Smooth sailing on highway construction
Ryon Jones, Staff Reporter
It is all green lights for the remaining two phases of Highway 2000, as the National Road Operating and Constructing Company (NROC) says it has acquired all the land required to complete the project.
Section two of the highway, which runs from Linstead to Moneague, was completed in August while work has already started on sections one and three, which run from Caymanas to Linstead and Moneague to Ocho Rios, respectively. Both legs are slated to be open by January 2016.
The Government had budgeted approximately $2.7 billion for the acquisition of land to facilitate the construction, but only $710 million of that amount has been spent to date.
"There are approximately 400 properties that are going to be acquired for Section One and Section Three," managing director of NROC, Ivan Anderson, told The Sunday Gleaner.
"We have compulsorily acquired approximately 227 of them and the balance would be done by private treaty, where we come to an agreement with the owner and we have a trade agreement."
Compulsory acquisition comes into play when the owner of the land required for government construction is not available for one reason or another, or there is no title for the property to begin with.
"Even when somebody has died, for example, and there is no title for the land, if there is a person on the site then we would compensate that person for the building which they have on the land, so every person who has a building we have compensated," declared Anderson.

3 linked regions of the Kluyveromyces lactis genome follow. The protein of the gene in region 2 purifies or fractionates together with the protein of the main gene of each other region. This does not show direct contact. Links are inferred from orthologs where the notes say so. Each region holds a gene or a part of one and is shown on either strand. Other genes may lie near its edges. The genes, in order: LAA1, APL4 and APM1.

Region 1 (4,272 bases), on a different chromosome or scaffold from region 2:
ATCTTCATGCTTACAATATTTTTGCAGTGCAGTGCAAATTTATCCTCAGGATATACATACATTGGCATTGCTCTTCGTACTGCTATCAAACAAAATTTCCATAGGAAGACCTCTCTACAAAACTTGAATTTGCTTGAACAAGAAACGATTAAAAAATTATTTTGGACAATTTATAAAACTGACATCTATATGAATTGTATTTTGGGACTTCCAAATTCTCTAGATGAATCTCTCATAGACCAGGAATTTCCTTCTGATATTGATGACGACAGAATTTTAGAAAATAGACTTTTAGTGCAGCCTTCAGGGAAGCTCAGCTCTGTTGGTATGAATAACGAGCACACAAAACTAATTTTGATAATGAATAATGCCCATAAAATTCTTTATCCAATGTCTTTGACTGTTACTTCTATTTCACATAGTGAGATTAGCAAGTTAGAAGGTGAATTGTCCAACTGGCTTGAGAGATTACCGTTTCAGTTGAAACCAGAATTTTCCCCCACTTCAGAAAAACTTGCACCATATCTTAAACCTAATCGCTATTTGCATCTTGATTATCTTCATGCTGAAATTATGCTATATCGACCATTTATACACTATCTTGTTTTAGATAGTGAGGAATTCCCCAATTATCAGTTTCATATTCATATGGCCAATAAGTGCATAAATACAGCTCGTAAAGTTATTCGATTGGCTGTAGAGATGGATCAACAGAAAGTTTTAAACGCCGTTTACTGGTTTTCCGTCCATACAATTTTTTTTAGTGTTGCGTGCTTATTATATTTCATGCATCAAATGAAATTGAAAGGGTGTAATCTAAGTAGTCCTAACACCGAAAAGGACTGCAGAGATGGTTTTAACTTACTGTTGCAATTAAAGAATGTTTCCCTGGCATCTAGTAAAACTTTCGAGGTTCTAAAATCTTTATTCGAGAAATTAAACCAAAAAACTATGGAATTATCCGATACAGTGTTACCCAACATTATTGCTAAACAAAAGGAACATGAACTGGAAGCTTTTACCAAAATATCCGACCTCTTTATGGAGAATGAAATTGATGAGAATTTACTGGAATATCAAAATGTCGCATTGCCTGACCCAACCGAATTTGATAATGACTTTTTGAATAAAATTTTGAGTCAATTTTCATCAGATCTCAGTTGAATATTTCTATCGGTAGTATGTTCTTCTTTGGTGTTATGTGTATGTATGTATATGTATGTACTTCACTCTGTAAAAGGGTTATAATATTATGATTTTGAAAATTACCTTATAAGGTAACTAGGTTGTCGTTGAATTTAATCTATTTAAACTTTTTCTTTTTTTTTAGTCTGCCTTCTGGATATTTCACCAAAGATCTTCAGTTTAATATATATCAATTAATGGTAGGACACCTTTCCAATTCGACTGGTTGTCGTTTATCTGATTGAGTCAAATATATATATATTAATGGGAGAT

Negotiations and agreements
Where the owner of the land is identified, the Government engages them in negotiations and agreements for sales are signed, after which they are paid up to 70 per cent of the agreed price and the rest upon the completion of the transfer of the title.
According to Anderson, NROC has so far taken possession of approximately 95 per cent of the properties required for construction, with only lands at the start where the highway is to join the Mandela Highway left to be decided on.
"The only area we are still discussing is right at the start at Caymanas where you come out on to Mandela, and we expect that we will finalise that in the next two weeks or so," said Anderson.
"And this has nothing to do with ownership, but just how the actual physical connection is made and at what point.
"Whether we connect, for example, at the traffic lights at the Portmore turn-off, or whether we go a little further down by Ferry at the police station, or whether we go back a little closer to Spanish Town by the existing golf course road.
"Those are the three options we are looking at, so it is really a matter of the technical consideration of the connection, how that connection will impact on the rest of the network."
The Government will also have to eventually identify lands to hand over to the main contractor, China Harbour, to carry out developments along the highway to drive traffic to the road.
"That development land does not have to be provided until three years after the start of the concession, so that land is not being provided until they actually finish construction of the highway," said Anderson.